Based on the previously mentioned parameters, four sampling point spread functions were calculated according to undersampling factors of *R* = 1, 8, 12, 16 with respect to the trajectory with the largest number of interleaves, i.e. 20,000. Each trajectory for each undersampling factor was independently generated and optimised with respect to low-coherent sampling properties. All PSF_{S}s were obtained by a separate calculation of a Voronoi tessellation [7] in Euclidean space (_{S} was obtained by gridding unit *k*-space data onto a Cartesian grid in combination with a 3D Voronoi tessellation [17, 22] to estimate weights for the necessary density compensation of non-uniformly acquired *k*-space data. Based on all normalised PSF_{S}s, the centre-peak FWHM was determined in order to evaluate relative image sharpness with increasing undersampling factors. Furthermore, the peak/side-lobe ratio

Of each PSF_{S} is an appropriate measure for emerging coherences [3].

*In-Vivo* Imaging and Reconstruction

In order to evaluate the aliasing behaviour, as well as imaging performance, *in-vivo* head images were acquired using a 3.0 T wholebody MRI system (Achieva 3.0 T, Philips, Best, Netherlands) with an 8-element SENSE Neuro coil (Philips, Best, Netherlands).

Image reconstruction for all 3D *ζ*-based Spirals was performed as follows: after data acquisition, raw data were exported and processed with MATLAB (MathWorks, Natick, MA, United States). Images were obtained using gridding [23] with an oversampling factor of 1.25, a Kaisser Bessel kernel for interpolation and again in combination with a 3D Voronoi tessellation. Gradient system delays were estimated [24] and used to correct the trajectory before gridding. Further eddy current effects were compensated using a mono-exponential model [25] with a time constant of *τ* = 39 *μ*s. No post-processing was applied to any of the presented image. Compressed Sensing reconstructions were accomplished using an in-house written CS/SENSE reconstruction based on nonlinear conjugate gradient methods as suggested in [3, 26]. Undersampling was again realized by calculating separate and optimised trajectories with 12,000, 8,000, 4,000 and 1,250 interleaves, leading to undersampling factors *R* = 1.66, 2.5, 5 and 16 with respect to the initial trajectory with 20,000 interleaves. These undersampling factors were chosen to correspond to scan durations of 90, 60, 30 and 10s. All relevant scan parameters are listed in Table 1.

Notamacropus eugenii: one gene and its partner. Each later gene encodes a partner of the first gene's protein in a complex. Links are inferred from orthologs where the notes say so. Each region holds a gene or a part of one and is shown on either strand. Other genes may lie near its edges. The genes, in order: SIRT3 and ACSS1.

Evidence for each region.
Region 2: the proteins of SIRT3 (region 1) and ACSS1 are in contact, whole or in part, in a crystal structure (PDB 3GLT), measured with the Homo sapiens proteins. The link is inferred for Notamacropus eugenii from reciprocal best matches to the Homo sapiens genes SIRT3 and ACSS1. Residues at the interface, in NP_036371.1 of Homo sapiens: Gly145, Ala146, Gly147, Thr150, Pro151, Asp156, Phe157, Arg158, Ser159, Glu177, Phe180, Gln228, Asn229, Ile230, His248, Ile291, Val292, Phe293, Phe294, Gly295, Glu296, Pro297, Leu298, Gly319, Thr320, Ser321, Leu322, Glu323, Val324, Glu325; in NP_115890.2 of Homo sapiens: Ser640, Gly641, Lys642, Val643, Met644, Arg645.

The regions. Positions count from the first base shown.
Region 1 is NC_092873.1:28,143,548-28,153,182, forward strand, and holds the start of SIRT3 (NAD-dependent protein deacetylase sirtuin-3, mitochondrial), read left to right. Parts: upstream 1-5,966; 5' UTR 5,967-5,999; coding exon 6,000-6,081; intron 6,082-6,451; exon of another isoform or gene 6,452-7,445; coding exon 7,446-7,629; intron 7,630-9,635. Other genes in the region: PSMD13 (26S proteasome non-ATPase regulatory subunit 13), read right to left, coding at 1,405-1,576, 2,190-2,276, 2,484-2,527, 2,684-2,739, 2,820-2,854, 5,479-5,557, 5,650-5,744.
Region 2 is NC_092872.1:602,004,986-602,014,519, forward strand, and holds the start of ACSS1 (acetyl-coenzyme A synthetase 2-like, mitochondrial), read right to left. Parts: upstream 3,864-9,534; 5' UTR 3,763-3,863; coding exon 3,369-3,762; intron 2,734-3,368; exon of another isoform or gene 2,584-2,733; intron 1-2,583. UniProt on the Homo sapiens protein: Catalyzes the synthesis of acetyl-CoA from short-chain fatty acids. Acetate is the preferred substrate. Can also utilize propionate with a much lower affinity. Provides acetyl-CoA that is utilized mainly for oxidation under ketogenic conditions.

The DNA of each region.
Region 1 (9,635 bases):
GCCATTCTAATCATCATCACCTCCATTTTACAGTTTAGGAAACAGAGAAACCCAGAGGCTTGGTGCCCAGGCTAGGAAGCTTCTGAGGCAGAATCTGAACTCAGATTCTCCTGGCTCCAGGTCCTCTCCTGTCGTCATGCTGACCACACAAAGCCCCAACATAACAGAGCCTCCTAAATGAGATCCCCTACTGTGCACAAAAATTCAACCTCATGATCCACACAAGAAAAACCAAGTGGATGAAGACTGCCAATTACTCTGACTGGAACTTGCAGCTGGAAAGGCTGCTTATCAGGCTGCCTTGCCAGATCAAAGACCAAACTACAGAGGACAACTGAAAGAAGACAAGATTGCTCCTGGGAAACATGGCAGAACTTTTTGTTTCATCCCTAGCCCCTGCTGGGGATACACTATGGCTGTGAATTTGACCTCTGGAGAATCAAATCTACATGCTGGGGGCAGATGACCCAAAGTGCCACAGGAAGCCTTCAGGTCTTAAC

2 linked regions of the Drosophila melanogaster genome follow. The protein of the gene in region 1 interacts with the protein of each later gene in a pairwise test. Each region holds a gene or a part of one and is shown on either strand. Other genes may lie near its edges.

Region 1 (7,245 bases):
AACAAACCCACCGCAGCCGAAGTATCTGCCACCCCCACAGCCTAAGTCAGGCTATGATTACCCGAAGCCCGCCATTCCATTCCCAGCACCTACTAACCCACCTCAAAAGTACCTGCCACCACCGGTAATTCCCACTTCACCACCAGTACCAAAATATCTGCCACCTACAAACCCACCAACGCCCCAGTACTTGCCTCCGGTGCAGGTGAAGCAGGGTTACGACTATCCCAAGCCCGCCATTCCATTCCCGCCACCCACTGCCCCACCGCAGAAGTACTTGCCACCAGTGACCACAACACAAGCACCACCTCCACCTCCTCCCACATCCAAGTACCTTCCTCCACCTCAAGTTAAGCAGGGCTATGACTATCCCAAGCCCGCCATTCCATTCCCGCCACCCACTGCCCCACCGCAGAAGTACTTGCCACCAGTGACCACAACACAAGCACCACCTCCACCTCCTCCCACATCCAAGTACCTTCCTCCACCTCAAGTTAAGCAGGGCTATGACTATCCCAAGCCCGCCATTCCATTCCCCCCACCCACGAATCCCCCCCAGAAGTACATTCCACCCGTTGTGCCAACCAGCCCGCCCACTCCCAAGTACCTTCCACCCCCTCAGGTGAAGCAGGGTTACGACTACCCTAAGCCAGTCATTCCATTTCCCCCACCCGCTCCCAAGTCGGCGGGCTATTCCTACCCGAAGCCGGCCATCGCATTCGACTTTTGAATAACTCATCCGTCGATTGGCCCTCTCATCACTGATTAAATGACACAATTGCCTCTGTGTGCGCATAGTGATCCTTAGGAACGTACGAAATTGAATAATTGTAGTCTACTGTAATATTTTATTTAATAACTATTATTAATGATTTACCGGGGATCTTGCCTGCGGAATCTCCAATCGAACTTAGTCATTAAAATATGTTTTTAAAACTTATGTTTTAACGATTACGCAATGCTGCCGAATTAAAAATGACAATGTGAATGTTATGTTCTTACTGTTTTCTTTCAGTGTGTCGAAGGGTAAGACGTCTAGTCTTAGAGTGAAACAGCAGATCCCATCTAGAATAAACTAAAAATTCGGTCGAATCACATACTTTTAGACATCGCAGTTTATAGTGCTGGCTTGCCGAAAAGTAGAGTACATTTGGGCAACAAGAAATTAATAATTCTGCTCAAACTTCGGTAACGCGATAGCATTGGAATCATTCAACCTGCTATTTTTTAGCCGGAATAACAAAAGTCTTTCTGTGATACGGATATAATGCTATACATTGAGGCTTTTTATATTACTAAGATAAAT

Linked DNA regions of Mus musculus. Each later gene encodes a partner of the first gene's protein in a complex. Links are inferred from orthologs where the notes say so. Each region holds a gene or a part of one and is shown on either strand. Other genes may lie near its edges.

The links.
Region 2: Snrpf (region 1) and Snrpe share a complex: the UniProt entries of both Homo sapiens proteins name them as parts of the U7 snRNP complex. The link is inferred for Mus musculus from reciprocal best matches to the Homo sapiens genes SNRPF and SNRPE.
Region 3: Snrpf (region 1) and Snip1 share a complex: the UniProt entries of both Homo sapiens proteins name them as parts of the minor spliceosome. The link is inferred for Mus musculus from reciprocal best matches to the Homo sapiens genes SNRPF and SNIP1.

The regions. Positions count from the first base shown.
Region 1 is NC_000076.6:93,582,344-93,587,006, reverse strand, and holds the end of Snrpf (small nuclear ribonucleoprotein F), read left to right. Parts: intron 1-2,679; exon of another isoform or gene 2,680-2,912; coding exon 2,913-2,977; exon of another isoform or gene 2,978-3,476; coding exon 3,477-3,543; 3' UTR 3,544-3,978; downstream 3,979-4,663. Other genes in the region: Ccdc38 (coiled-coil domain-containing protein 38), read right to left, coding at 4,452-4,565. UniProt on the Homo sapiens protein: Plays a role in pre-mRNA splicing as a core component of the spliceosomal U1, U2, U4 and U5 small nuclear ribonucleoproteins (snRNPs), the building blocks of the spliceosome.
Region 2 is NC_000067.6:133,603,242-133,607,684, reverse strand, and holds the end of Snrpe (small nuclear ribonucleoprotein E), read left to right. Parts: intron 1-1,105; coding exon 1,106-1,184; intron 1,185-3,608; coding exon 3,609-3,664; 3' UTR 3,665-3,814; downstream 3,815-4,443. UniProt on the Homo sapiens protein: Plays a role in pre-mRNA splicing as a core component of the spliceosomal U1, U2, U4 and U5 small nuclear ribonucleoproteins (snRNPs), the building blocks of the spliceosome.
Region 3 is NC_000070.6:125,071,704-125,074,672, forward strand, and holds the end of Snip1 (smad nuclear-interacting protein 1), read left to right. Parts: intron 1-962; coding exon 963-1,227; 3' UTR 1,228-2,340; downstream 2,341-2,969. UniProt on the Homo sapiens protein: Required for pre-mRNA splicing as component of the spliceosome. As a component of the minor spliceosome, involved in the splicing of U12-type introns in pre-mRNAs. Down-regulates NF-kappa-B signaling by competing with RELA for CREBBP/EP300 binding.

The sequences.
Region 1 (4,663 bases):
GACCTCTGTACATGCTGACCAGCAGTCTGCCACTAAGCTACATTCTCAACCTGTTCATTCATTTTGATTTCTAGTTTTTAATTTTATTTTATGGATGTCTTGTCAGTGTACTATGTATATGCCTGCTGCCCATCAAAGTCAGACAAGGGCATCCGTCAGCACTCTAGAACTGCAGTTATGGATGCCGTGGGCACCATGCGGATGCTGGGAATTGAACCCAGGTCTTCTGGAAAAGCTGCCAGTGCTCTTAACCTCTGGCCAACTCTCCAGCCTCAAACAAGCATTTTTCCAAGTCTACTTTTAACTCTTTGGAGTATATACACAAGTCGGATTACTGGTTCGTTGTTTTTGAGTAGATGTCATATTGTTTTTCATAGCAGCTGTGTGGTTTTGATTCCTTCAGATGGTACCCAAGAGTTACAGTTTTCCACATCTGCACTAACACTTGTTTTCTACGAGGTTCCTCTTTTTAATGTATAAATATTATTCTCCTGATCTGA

### Undersampling Behaviour and Noise Analysis

To provide an experimental assessment of the aliasing properties, we evaluate the noise characteristics of the acquired *in-vivo* datasets for the 3D *ζ*-based Spiral, acquired with 12,000, 8,000, 4,000 and 1,250 interleaves each, according to the previous section. A reference dataset with the vendor’s 3D radial Kooshball trajectory was acquired, employing the same spatial resolution and choosing a FOV encompassing the entire head. Image reconstruction for the Kooshball trajectory followed the description given in the previous section for the 3D *ζ*-based Spiral trajectory, except for the weighting calculation. Kooshball weights were calculated analytically, based on the symmetry of the sampling scheme (spherical shells). The radial dataset was retrospectively undersampled by a random selection of 1/*R* spokes.

Three regions of interest (ROI) as highlighted in Figure 3D were selected in the background of the reconstructed images, ideally containing no source of any MR signal. Accordingly, the pixel intensities are exclusively governed by artefacts and noise whose characteristics can be analysed by consideration of the associated power spectrum. The calculation of the power spectrum followed [27], generalised to the 3D case. To facilitate the analysis of their characteristics (line shapes), all power spectra were normalised and are presented in arbitrary units. For each acquisition, the power spectra were averaged over all coil elements and evaluated with respect to the three geometrical axis to capture possible similarities (coherences).

**FIGURE 3**. Spectral noise analysis for three different ROIs as indicated in d) for four different undersampling factors (ROI 1: green, ROI 2: red, ROI 3: yellow).

## Results

### Trajectory Properties

According to the definition of the generalised FOV, the presented trajectory with 20,000 interleaves has the following properties: The Nyquist condition Δ*r*_{C} ≤ 1/*FOV* = (1/220) mm is fulfilled within a sphere of radius *r*_{N} = 0.18 ⋅ *k*_{max}. The largest FOV that is stored within a sphere of radius *r* = 0.01 ⋅ *k*_{max} corresponds to 38-times the FOV dimension (220 mm). According to the definition, the Nyquist condition is not fulfilled for points outside a sphere of radius *r*_{N}.

Since the number of interleaves for the trajectory with 20,000 interleaves was selected such that the resulting scan duration is approximately equal to a standard Cartesian acquisition (174 s), without considering the actually encoded FOV, it is reasonable to calculate the introduced generalised FOV for this and for all other trajecories, to achieve undersampling factors that truly rely on Nyquist’s condition and not on a relative number of interleaves. Therefore, the trajectory with 20,000 interleaves corresponds to an undersampling factor of *k*-space. For simplification, all images and results that correspond to undersampling factors *ζ*-based Spirals are denoted by *M*_{3}, *M*_{6}, *M*_{9}, *M*_{13} according to the mean undersampling factors.